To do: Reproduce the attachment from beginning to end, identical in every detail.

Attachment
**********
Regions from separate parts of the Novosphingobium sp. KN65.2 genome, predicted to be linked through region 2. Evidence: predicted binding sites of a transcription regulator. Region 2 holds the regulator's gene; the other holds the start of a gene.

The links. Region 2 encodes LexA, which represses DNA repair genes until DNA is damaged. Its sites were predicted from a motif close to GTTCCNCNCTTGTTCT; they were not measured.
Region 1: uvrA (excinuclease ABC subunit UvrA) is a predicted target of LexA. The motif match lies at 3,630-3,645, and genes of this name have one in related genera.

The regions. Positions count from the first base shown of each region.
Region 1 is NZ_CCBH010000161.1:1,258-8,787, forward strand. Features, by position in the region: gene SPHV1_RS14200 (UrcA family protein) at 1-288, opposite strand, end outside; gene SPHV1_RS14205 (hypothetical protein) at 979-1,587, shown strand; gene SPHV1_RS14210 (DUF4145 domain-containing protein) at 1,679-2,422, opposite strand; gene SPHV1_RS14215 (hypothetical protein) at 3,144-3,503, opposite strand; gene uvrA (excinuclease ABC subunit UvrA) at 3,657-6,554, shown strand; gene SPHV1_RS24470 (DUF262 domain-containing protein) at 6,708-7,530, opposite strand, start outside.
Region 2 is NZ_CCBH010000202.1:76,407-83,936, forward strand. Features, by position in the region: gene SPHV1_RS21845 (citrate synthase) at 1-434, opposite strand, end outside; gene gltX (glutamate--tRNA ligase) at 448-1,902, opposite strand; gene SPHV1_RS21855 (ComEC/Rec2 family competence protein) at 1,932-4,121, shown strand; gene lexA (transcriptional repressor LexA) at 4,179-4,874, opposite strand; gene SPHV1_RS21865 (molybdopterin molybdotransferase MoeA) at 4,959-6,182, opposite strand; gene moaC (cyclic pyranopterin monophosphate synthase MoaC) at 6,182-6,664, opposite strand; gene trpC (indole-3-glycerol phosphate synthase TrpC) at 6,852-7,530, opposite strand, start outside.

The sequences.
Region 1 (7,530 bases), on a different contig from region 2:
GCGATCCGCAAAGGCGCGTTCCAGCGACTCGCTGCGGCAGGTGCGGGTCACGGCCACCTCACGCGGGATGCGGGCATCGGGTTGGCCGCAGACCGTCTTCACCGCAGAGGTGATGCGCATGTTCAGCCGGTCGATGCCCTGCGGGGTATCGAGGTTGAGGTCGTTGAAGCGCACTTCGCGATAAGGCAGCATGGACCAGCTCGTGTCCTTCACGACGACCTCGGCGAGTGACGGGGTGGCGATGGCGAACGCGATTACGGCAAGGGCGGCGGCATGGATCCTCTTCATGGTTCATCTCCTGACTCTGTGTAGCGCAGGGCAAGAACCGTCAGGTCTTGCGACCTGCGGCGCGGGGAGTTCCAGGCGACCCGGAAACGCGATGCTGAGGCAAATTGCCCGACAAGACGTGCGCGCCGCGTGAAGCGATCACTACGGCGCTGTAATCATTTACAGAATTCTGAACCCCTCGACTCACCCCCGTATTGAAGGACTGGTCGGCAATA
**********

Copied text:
Regions from separate parts of the Novosphingobium sp. KN65.2 genome, predicted to be linked through region 2. Evidence: predicted binding sites of a transcription regulator. Region 2 holds the regulator's gene; the other holds the start of a gene.

The links. Region 2 encodes LexA, which represses DNA repair genes until DNA is damaged. Its sites were predicted from a motif close to GTTCCNCNCTTGTTCT; they were not measured.
Region 1: uvrA (excinuclease ABC subunit UvrA) is a predicted target of LexA. The motif match lies at 3,630-3,645, and genes of this name have one in related genera.

The regions. Positions count from the first base shown of each region.
Region 1 is NZ_CCBH010000161.1:1,258-8,787, forward strand. Features, by position in the region: gene SPHV1_RS14200 (UrcA family protein) at 1-288, opposite strand, end outside; gene SPHV1_RS14205 (hypothetical protein) at 979-1,587, shown strand; gene SPHV1_RS14210 (DUF4145 domain-containing protein) at 1,679-2,422, opposite strand; gene SPHV1_RS14215 (hypothetical protein) at 3,144-3,503, opposite strand; gene uvrA (excinuclease ABC subunit UvrA) at 3,657-6,554, shown strand; gene SPHV1_RS24470 (DUF262 domain-containing protein) at 6,708-7,530, opposite strand, start outside.
Region 2 is NZ_CCBH010000202.1:76,407-83,936, forward strand. Features, by position in the region: gene SPHV1_RS21845 (citrate synthase) at 1-434, opposite strand, end outside; gene gltX (glutamate--tRNA ligase) at 448-1,902, opposite strand; gene SPHV1_RS21855 (ComEC/Rec2 family competence protein) at 1,932-4,121, shown strand; gene lexA (transcriptional repressor LexA) at 4,179-4,874, opposite strand; gene SPHV1_RS21865 (molybdopterin molybdotransferase MoeA) at 4,959-6,182, opposite strand; gene moaC (cyclic pyranopterin monophosphate synthase MoaC) at 6,182-6,664, opposite strand; gene trpC (indole-3-glycerol phosphate synthase TrpC) at 6,852-7,530, opposite strand, start outside.

The sequences.
Region 1 (7,530 bases), on a different contig from region 2:
GCGATCCGCAAAGGCGCGTTCCAGCGACTCGCTGCGGCAGGTGCGGGTCACGGCCACCTCACGCGGGATGCGGGCATCGGGTTGGCCGCAGACCGTCTTCACCGCAGAGGTGATGCGCATGTTCAGCCGGTCGATGCCCTGCGGGGTATCGAGGTTGAGGTCGTTGAAGCGCACTTCGCGATAAGGCAGCATGGACCAGCTCGTGTCCTTCACGACGACCTCGGCGAGTGACGGGGTGGCGATGGCGAACGCGATTACGGCAAGGGCGGCGGCATGGATCCTCTTCATGGTTCATCTCCTGACTCTGTGTAGCGCAGGGCAAGAACCGTCAGGTCTTGCGACCTGCGGCGCGGGGAGTTCCAGGCGACCCGGAAACGCGATGCTGAGGCAAATTGCCCGACAAGACGTGCGCGCCGCGTGAAGCGATCACTACGGCGCTGTAATCATTTACAGAATTCTGAACCCCTCGACTCACCCCCGTATTGAAGGACTGGTCGGCAATA